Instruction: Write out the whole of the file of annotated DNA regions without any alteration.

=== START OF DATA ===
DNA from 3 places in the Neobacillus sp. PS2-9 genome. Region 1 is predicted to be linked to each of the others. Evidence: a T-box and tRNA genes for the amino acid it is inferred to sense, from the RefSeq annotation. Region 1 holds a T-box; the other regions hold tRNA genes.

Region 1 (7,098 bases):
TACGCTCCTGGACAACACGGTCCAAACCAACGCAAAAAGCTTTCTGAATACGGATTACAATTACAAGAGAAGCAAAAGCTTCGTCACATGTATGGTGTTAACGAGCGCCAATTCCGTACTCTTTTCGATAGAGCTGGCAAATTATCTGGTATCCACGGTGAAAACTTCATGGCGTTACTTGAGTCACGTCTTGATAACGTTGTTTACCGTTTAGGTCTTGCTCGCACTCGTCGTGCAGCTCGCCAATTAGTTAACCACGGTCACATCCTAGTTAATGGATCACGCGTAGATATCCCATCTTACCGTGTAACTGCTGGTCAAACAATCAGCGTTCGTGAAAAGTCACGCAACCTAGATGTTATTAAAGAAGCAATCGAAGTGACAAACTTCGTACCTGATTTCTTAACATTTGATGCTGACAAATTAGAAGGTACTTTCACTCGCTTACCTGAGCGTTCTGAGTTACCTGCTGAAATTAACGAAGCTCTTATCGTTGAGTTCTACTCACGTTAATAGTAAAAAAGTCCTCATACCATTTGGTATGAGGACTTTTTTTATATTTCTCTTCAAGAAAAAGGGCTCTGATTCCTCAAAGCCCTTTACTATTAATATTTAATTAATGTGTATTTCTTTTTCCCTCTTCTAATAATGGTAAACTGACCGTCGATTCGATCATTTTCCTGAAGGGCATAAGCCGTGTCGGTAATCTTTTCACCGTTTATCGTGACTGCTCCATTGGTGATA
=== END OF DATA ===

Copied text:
DNA from 3 places in the Neobacillus sp. PS2-9 genome. Region 1 is predicted to be linked to each of the others. Evidence: a T-box and tRNA genes for the amino acid it is inferred to sense, from the RefSeq annotation. Region 1 holds a T-box; the other regions hold tRNA genes.

Region 1 (7,098 bases):
TACGCTCCTGGACAACACGGTCCAAACCAACGCAAAAAGCTTTCTGAATACGGATTACAATTACAAGAGAAGCAAAAGCTTCGTCACATGTATGGTGTTAACGAGCGCCAATTCCGTACTCTTTTCGATAGAGCTGGCAAATTATCTGGTATCCACGGTGAAAACTTCATGGCGTTACTTGAGTCACGTCTTGATAACGTTGTTTACCGTTTAGGTCTTGCTCGCACTCGTCGTGCAGCTCGCCAATTAGTTAACCACGGTCACATCCTAGTTAATGGATCACGCGTAGATATCCCATCTTACCGTGTAACTGCTGGTCAAACAATCAGCGTTCGTGAAAAGTCACGCAACCTAGATGTTATTAAAGAAGCAATCGAAGTGACAAACTTCGTACCTGATTTCTTAACATTTGATGCTGACAAATTAGAAGGTACTTTCACTCGCTTACCTGAGCGTTCTGAGTTACCTGCTGAAATTAACGAAGCTCTTATCGTTGAGTTCTACTCACGTTAATAGTAAAAAAGTCCTCATACCATTTGGTATGAGGACTTTTTTTATATTTCTCTTCAAGAAAAAGGGCTCTGATTCCTCAAAGCCCTTTACTATTAATATTTAATTAATGTGTATTTCTTTTTCCCTCTTCTAATAATGGTAAACTGACCGTCGATTCGATCATTTTCCTGAAGGGCATAAGCCGTGTCGGTAATCTTTTCACCGTTTATCGTGACTGCTCCATTGGTGATA